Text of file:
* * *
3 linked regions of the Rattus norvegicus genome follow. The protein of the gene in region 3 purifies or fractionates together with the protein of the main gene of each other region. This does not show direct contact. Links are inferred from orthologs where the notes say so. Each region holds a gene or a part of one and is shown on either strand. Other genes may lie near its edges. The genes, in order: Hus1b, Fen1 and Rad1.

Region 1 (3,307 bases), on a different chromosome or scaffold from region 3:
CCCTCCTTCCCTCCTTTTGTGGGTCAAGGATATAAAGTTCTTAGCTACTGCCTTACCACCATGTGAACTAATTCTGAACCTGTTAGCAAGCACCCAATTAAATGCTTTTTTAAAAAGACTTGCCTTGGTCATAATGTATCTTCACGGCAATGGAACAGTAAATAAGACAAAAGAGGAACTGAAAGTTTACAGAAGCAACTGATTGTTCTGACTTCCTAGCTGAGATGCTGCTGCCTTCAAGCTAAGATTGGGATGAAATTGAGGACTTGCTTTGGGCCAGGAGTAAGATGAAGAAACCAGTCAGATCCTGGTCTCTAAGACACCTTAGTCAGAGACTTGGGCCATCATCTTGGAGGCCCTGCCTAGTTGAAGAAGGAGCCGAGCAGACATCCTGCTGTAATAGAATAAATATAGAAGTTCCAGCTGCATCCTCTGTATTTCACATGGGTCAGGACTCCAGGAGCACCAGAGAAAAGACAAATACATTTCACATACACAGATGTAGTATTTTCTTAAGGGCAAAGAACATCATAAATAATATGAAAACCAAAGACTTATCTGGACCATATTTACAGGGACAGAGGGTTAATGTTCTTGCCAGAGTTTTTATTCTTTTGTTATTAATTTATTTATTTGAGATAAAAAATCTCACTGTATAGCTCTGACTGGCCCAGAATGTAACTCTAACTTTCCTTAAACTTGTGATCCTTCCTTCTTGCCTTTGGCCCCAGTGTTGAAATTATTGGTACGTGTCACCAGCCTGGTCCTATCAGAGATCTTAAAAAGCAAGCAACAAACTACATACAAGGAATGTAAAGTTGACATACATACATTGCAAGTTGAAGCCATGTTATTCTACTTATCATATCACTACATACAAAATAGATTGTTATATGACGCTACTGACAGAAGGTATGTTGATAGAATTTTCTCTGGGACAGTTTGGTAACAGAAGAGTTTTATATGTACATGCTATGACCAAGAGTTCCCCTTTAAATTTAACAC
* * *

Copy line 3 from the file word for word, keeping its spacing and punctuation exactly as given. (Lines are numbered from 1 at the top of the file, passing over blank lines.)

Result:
CCCTCCTTCCCTCCTTTTGTGGGTCAAGGATATAAAGTTCTTAGCTACTGCCTTACCACCATGTGAACTAATTCTGAACCTGTTAGCAAGCACCCAATTAAATGCTTTTTTAAAAAGACTTGCCTTGGTCATAATGTATCTTCACGGCAATGGAACAGTAAATAAGACAAAAGAGGAACTGAAAGTTTACAGAAGCAACTGATTGTTCTGACTTCCTAGCTGAGATGCTGCTGCCTTCAAGCTAAGATTGGGATGAAATTGAGGACTTGCTTTGGGCCAGGAGTAAGATGAAGAAACCAGTCAGATCCTGGTCTCTAAGACACCTTAGTCAGAGACTTGGGCCATCATCTTGGAGGCCCTGCCTAGTTGAAGAAGGAGCCGAGCAGACATCCTGCTGTAATAGAATAAATATAGAAGTTCCAGCTGCATCCTCTGTATTTCACATGGGTCAGGACTCCAGGAGCACCAGAGAAAAGACAAATACATTTCACATACACAGATGTAGTATTTTCTTAAGGGCAAAGAACATCATAAATAATATGAAAACCAAAGACTTATCTGGACCATATTTACAGGGACAGAGGGTTAATGTTCTTGCCAGAGTTTTTATTCTTTTGTTATTAATTTATTTATTTGAGATAAAAAATCTCACTGTATAGCTCTGACTGGCCCAGAATGTAACTCTAACTTTCCTTAAACTTGTGATCCTTCCTTCTTGCCTTTGGCCCCAGTGTTGAAATTATTGGTACGTGTCACCAGCCTGGTCCTATCAGAGATCTTAAAAAGCAAGCAACAAACTACATACAAGGAATGTAAAGTTGACATACATACATTGCAAGTTGAAGCCATGTTATTCTACTTATCATATCACTACATACAAAATAGATTGTTATATGACGCTACTGACAGAAGGTATGTTGATAGAATTTTCTCTGGGACAGTTTGGTAACAGAAGAGTTTTATATGTACATGCTATGACCAAGAGTTCCCCTTTAAATTTAACAC